African Americans (AAs) are one of the largest minority populations in the United States. In 2011, 43.2 million persons in the US (14.1%) were of African ancestry. AAs exhibit a different pattern of eye disease than other racial/ethnic groups and are largely under-represented in studies of eye disease. Specifically, AAs are believed to have higher rates of visual impairment, blindness, open angle glaucoma (OAG), diabetic retinopathy (DR) but lower rates of age-related macular degeneration (AMD) than Non-Hispanic Whites (NHW) (1-5). However, most of the data that inform our estimates of the burden of eye disease in AAs are from two population based assessments initiated and conducted 20-28 years ago in Maryland (The Baltimore Eye Survey [1985-88] and The Salisbury Eye Evaluation Project [1993-95] (1, 6)). Since the completion of these two population-based studies, results of numerous clinical trials have reported the benefits of tighter glycemic control on the development of DR, and lower intraocular pressure on the development and progression of glaucoma. Findings from these two population based studies (showing the higher risk of vision loss, OAG and DR in AAs) have been incorporated into screening programs and clinical practice. Finally, with the aging of the U.S. population, the burden of age-related eye disease is likely to increase among AAs who are disproportionately impacted by obesity and diabetes. Given the implementation of numerous screening programs on AAs, the aging of the AA population, important changes in clinical practice, and the lack of recent population-based prevalence estimates, updated estimates of the burden of eye disease in AAs are needed. Characterization of the prevalence, the biological mechanisms (i.e., the risk relationships) of these diseases, and their impact on activities of daily life needs to be completed to allow for planning of preventive measures, and targeted screening and treatment programs. Further, it is crucial to determine the underlying reasons AAs may receive less follow-up eye care. Finally, while current data exists on the incidence of eye disease in NHW and Latinos, this study creates a cohort for obtaining the first incidence data on eye disease in AAs.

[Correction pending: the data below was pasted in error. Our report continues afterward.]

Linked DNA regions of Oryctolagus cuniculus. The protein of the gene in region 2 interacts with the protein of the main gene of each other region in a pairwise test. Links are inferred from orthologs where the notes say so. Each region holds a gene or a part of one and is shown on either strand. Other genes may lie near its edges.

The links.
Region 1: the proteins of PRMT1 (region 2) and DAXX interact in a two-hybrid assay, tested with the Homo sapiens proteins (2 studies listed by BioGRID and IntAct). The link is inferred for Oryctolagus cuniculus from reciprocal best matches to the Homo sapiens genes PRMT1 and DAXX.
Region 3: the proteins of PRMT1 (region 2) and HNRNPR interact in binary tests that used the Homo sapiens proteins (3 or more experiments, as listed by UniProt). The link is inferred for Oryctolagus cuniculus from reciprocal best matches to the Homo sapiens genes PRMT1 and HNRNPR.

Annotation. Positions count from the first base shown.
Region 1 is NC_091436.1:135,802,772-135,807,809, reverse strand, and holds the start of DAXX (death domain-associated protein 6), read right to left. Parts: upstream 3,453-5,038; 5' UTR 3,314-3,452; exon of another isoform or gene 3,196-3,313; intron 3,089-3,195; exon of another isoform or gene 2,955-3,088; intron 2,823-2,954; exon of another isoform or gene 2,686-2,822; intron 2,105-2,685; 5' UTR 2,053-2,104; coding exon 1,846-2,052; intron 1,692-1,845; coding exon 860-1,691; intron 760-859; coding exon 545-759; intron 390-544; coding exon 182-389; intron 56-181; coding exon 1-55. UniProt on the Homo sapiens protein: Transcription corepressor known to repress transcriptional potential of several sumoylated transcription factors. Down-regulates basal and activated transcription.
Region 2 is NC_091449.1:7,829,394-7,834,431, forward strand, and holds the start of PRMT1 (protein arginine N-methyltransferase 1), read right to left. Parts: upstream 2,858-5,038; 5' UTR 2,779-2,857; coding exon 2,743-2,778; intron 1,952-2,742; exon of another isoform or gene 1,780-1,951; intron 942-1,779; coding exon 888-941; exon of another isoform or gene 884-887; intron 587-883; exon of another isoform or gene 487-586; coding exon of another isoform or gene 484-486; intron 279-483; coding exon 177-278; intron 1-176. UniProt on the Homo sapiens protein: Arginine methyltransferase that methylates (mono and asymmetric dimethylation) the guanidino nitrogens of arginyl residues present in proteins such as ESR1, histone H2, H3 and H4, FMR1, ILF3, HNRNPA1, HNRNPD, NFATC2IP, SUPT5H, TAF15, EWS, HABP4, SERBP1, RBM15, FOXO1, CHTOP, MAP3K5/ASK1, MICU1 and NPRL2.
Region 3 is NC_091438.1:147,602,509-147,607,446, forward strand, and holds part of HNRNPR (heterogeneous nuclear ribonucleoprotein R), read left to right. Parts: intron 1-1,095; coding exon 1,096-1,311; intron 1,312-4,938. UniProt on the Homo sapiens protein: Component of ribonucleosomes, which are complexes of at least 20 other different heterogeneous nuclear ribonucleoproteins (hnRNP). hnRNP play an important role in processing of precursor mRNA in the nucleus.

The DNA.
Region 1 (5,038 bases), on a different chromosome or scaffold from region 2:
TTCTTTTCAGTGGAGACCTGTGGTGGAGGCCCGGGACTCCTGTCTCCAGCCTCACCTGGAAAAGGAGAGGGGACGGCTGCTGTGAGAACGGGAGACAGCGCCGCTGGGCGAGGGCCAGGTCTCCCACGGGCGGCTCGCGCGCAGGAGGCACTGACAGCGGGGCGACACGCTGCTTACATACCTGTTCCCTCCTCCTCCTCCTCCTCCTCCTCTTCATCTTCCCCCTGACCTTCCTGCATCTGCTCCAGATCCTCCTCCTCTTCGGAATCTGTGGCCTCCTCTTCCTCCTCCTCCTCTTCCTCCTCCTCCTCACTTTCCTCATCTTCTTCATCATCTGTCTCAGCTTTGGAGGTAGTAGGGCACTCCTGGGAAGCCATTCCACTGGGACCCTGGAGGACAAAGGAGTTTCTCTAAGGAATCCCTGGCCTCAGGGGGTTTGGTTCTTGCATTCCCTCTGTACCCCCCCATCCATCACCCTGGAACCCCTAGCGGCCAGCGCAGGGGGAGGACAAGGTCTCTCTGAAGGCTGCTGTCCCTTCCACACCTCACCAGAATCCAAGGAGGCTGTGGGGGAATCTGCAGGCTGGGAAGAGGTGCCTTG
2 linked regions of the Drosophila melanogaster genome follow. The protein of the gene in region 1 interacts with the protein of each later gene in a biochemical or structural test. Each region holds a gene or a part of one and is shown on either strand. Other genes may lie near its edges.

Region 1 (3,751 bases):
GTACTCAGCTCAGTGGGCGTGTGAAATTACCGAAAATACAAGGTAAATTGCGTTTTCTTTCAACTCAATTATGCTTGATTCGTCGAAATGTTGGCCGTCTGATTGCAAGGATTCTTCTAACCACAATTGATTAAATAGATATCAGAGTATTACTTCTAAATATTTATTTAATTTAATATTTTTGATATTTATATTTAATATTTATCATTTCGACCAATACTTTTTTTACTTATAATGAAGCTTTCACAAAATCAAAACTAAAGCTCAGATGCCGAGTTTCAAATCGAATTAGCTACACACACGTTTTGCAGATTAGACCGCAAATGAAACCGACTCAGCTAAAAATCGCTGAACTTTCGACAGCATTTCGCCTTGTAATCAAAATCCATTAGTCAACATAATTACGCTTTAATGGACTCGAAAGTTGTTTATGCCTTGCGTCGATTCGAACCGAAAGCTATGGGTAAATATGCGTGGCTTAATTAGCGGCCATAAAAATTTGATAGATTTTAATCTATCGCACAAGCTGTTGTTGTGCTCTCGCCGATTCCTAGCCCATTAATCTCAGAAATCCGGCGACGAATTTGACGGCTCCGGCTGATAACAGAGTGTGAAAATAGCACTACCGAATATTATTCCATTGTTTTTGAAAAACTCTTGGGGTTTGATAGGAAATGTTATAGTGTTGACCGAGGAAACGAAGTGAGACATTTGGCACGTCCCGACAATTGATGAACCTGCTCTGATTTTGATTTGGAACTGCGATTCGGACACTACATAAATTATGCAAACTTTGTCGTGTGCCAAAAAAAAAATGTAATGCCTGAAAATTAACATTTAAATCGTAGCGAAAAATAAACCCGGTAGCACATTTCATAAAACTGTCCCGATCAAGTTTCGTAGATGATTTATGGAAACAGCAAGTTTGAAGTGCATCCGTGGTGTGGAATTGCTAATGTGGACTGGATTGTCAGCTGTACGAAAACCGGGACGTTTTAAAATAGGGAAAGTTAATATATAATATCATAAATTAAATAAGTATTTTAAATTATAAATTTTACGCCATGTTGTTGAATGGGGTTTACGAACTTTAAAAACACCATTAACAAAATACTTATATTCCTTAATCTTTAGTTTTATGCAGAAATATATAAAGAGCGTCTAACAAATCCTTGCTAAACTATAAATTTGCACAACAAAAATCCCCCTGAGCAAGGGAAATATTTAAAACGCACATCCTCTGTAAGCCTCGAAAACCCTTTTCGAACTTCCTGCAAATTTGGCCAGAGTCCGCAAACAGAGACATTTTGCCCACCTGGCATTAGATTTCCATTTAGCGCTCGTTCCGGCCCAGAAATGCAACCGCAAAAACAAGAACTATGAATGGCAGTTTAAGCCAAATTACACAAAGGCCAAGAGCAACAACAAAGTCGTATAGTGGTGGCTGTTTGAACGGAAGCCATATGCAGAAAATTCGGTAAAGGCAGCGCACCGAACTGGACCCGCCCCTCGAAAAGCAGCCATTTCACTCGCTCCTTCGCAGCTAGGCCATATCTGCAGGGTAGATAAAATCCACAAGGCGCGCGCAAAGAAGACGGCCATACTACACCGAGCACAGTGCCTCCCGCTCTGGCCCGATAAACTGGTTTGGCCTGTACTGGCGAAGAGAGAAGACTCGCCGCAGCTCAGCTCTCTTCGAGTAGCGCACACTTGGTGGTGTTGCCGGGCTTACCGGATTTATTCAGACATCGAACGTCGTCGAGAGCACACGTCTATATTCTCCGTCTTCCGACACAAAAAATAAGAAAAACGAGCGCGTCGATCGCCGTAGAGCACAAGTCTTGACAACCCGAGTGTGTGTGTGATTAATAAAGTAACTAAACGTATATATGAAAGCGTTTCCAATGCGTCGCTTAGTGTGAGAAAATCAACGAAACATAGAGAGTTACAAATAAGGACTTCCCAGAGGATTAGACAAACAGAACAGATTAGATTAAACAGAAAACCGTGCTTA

The African American Eye Disease Study (AFEDS) is designed to fill the gaps in our current understanding, while building on the knowledge and experience gained from three population- based epidemiologic studies of ocular diseases in the Los Angeles area: the Multiethnic Pediatric Eye Disease Study (MEPEDS), the Los Angeles Latino Eye Study (LALES), and the Chinese American Eye Study (CHES). This project therefore presents a unique opportunity to measure robust estimates of the prevalence of visual impairment, blindness, OAG and DR in AAs and evaluate how these eye diseases impact quality of life.